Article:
“They have dual nationalities and they have homes all over the globe. We are here, it is our life and we are not going to lay back and get crushed. We are down but we are not out. He that is down needs fear no fall. We will keep crawling, struggling and pushing to get on our feet.”
On his part, President of Nigeria Union of Petroleum Workers, NUPENG, Prince Williams Akporeha, said: “The last one year has been traumatic and frustrating for workers in the oil and gas sector.
“The working conditions have continued to worsen and workers are going through what can be best described as modern-day slavery. The rate of casualisation, outsourcing and contract staffing of workers is very alarming.
“Every day, the job security of workers is being threatened with one form of a precarious employment policy or another. Full employment of workers is disappearing like the wind, while non-pensionable employment policies with unbearable working conditions have become the order of the day.
“It is unbelievable that workers in the sector are paid between N70,000 and N100,000 monthly. We cannot continue like this.
“We call on the incoming government to be more assertive on the welfare of Nigerian workers in the oil and gas industry. The incoming government should eradicate slavery employment policies that dehumanise Nigerians in their fatherland.
“It is also important for the incoming government to deal with the Japa syndrome by creating gainful employment opportunities for the youths and providing basic social amenities, social security, stable power supply, security of life and property, quality and affordable healthcare services, among others.”
Similarly, President of the National Union of Electricity Employees, NUEE, Martins Uzoegwu, said: “Nigeria more than before, has been bedeviled with a lot of challenges which would have crippled lesser breeds of people.
“We are facing serious economic, social and political challenges. These challenges added to the specific challenges (economic challenges manifesting in arbitrary sack, non-negotiation of conditions of service, stagnation of salary, lack of promotion, insecurity, unconducive working environment, casual/contract appointments, poor salaries and other conditions of service amongst others) faced by Nigerian workers make it very daunting to continue to provide excellent services.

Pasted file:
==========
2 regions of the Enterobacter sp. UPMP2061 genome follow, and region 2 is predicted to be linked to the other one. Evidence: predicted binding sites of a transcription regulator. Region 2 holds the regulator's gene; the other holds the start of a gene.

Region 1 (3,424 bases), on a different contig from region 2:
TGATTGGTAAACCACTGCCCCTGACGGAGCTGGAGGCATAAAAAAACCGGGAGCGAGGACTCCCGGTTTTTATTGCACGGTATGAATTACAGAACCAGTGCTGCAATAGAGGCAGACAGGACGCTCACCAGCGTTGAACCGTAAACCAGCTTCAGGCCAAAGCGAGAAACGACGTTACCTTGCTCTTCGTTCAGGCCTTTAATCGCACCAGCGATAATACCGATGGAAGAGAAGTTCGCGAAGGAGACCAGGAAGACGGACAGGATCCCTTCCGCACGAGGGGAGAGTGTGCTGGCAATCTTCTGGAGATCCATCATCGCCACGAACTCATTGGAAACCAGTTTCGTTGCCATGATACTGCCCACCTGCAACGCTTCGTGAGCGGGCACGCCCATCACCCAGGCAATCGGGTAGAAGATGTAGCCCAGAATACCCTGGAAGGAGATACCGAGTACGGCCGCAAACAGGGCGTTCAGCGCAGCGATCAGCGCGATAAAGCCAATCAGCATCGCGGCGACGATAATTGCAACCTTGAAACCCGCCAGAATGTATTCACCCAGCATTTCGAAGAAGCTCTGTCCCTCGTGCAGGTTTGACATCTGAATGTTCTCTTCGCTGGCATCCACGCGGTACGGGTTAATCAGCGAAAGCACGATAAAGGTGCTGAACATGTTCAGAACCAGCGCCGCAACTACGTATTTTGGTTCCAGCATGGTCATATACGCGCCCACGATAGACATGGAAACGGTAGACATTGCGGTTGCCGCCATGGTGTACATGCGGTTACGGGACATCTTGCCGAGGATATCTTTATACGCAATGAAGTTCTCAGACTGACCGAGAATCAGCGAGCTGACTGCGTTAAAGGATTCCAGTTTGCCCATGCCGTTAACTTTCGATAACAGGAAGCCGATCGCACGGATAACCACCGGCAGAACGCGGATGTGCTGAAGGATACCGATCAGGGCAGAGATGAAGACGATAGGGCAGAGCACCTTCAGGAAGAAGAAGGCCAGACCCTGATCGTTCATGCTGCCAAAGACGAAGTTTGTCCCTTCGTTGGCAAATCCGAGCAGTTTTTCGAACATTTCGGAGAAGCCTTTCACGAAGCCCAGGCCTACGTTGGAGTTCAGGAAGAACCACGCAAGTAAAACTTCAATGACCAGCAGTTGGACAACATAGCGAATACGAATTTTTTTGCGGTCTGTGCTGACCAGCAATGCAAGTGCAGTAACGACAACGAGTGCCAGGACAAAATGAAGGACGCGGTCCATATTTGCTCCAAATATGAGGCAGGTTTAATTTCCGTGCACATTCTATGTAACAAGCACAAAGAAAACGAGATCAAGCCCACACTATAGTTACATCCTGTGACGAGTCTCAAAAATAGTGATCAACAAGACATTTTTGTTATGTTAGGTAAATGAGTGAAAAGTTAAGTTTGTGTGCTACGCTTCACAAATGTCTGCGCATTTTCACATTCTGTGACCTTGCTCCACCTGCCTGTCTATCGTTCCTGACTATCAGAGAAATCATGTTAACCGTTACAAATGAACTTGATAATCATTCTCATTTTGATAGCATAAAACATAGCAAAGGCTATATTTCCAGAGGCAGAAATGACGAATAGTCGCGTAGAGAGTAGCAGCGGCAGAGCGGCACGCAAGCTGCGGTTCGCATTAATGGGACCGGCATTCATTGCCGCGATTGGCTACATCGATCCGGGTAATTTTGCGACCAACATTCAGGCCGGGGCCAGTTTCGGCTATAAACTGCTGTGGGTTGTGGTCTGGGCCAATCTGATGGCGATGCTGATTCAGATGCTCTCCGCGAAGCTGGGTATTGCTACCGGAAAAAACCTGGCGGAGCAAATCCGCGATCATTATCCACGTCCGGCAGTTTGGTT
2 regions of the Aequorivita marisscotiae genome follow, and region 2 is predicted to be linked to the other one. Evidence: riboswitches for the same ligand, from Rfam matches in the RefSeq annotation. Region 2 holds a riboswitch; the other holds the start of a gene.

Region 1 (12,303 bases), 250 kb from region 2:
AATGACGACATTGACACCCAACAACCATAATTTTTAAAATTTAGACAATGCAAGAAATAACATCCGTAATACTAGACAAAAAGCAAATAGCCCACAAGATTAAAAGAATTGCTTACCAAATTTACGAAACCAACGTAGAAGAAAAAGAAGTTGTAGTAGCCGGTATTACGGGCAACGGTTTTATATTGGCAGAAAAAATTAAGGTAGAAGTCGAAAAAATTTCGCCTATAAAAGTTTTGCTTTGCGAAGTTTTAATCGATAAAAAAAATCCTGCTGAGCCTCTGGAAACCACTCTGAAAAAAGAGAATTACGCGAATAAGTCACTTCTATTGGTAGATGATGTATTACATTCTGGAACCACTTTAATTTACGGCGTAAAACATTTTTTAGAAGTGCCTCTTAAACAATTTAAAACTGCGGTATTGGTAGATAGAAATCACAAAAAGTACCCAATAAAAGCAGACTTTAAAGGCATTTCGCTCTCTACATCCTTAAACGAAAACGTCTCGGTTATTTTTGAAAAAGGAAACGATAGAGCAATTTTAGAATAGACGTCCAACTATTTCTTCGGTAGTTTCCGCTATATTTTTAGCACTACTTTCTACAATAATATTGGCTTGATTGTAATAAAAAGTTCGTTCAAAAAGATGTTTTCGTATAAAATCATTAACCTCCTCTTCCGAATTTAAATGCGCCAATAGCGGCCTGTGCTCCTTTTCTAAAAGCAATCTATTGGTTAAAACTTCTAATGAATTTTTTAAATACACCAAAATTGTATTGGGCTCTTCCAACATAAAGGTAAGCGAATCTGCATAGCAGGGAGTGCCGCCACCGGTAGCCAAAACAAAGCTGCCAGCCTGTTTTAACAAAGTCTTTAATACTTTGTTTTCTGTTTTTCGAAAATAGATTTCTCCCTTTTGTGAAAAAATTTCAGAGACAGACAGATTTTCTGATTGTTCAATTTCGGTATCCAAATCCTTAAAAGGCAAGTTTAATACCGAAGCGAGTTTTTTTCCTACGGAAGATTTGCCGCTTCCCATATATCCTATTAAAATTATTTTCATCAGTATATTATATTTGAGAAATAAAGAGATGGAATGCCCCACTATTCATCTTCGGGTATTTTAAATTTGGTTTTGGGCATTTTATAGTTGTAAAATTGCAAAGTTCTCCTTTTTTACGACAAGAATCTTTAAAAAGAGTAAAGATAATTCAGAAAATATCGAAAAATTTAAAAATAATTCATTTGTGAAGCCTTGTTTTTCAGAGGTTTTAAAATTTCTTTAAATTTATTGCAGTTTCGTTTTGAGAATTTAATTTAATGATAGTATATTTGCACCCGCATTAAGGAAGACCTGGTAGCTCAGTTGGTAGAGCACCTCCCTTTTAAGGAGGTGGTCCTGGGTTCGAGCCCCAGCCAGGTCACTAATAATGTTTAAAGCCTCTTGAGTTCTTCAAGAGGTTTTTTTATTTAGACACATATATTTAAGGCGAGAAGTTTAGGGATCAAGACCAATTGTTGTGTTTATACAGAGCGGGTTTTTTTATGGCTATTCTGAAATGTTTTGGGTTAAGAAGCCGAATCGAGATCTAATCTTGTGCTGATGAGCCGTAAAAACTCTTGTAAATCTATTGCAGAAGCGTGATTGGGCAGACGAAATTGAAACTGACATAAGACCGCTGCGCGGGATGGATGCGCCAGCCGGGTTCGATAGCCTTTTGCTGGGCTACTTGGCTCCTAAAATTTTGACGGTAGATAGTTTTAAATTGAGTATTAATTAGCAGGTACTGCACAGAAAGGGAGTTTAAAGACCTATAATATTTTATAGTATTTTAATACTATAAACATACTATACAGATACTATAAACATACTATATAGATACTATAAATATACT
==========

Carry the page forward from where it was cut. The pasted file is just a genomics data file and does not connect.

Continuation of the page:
“However, it is, indeed, worthy of recognition to appreciate all Nigerian workers. We salute the courage and doggedness of the hardworking employees in the power sector who continuously provide excellent service amid these challenges and notwithstanding the lack of adequate infrastructure to discharge their duties.
“Nigerian workers can no longer offer their labour to slave drivers whose only interest is profit maximization and capital mobility. The leadership of the congress and the union has identified and isolated this issue as a major advocacy concern and we can tell you that our strident struggle will soon translate to major legislative wins.”
In the same vein, the President-General of Maritime Workers Union of Nigeria, MWUN, Prince Adewale Adeyanju, said workers in the sector had continued to battle the refusal of the international oil companies, IOCs, to obey Marine Notice 106 and extant stevedoring regulations, mandating all companies and persons engaged in stevedoring work, to engage stevedoring workers and companies to carry out operations on their platforms and premises.
‘’We also have lingering issues over refusal of government to pay aged seafarers monthly pensions, in spite of court ruling, refusal to restore registered onboard ship gangway security and tally men(pooling system), absence of Collective Bargaining Agreement, CBA, in the shipping sub-sector .
“There are grievances also over government refusal to issue seafarers identity documents, non-dredging of Calabar, Warri and Port Harcourt ports and confusion over long expired contract of terminal operators, among other issues.
“So, the last one year has been challenging to maritime workers. Generally, the issues of insecurity, unemployment, high cost of living, unstable power supply, inflation, port access roads, etc have been a major challenge,’’ he said.
Speaking in a similar vein, the National Secretary of the National Union of Chemical Footwear Rubber Leather and Non-Metallic Products Employees, NUCFRLANMPE, Joseph Dada, said: “Since the last May Day, the socio-economic conditions of our members have worsened.
“We have been confronted with factory closures, casualisation, outsourcing and contract staffing have become the new employment policies. Full-time employees are retrenched in place of casuals, outsourced and contract workers with dehumanizing conditions of service.
“We have witnessed some multinational companies close full departments and laid off the entire workers in the last year. Some conducted outright retrenchments, only to recruit more casuals, outsourced and contract staff with very poor and dehumanizing working conditions.
“The problems were compounded by unfavourable government policies. We are appealing to the incoming government to address the issue of forex scarcity, multiple taxations, high cost of living, insecurity, unemployment, underemployment, deindustrialisation and unwholesome importation of goods and services.”